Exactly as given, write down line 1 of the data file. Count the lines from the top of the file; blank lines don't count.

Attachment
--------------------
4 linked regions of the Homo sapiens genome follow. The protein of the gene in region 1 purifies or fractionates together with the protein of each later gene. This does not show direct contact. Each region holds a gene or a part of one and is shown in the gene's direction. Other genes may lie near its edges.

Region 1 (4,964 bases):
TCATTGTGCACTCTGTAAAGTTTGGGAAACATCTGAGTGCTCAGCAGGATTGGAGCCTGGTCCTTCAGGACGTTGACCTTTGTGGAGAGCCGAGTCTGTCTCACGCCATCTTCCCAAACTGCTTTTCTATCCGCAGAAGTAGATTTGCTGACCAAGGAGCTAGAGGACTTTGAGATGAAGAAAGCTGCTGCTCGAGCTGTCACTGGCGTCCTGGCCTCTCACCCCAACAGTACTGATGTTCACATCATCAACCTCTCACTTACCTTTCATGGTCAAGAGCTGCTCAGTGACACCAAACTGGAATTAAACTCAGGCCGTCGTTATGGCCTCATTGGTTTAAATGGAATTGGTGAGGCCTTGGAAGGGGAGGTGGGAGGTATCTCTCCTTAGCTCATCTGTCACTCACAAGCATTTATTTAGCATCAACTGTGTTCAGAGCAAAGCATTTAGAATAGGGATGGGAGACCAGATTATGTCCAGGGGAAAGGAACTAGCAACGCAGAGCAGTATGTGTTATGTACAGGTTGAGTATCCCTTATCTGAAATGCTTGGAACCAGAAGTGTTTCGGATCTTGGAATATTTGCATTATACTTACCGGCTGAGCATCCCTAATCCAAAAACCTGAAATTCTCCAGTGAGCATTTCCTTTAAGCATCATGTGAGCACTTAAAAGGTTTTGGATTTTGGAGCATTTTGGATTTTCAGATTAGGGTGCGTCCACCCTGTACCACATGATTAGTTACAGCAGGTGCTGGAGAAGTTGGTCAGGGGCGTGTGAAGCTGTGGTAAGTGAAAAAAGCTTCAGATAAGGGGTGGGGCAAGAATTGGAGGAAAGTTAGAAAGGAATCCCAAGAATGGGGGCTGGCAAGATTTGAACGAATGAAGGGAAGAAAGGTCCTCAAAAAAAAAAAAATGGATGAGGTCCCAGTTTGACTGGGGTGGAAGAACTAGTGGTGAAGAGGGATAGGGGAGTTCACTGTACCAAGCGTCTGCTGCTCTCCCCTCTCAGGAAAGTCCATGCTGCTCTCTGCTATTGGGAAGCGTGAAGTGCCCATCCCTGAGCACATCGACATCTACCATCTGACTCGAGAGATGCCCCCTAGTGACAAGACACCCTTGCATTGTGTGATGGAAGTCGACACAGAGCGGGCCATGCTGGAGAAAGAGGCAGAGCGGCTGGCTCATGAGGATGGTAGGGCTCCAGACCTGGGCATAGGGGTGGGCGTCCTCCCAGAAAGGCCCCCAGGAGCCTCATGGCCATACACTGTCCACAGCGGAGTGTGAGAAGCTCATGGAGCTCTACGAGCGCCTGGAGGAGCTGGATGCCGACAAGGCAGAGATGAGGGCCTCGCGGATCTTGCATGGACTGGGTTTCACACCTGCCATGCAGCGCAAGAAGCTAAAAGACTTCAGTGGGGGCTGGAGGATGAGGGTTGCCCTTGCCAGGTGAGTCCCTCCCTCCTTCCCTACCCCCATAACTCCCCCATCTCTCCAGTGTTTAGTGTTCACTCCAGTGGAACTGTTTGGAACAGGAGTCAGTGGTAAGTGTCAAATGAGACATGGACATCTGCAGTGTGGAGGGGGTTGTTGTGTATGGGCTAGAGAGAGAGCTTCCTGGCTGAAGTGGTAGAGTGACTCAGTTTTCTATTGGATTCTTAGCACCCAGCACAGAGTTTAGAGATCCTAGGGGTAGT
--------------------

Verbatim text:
4 linked regions of the Homo sapiens genome follow. The protein of the gene in region 1 purifies or fractionates together with the protein of each later gene. This does not show direct contact. Each region holds a gene or a part of one and is shown in the gene's direction. Other genes may lie near its edges.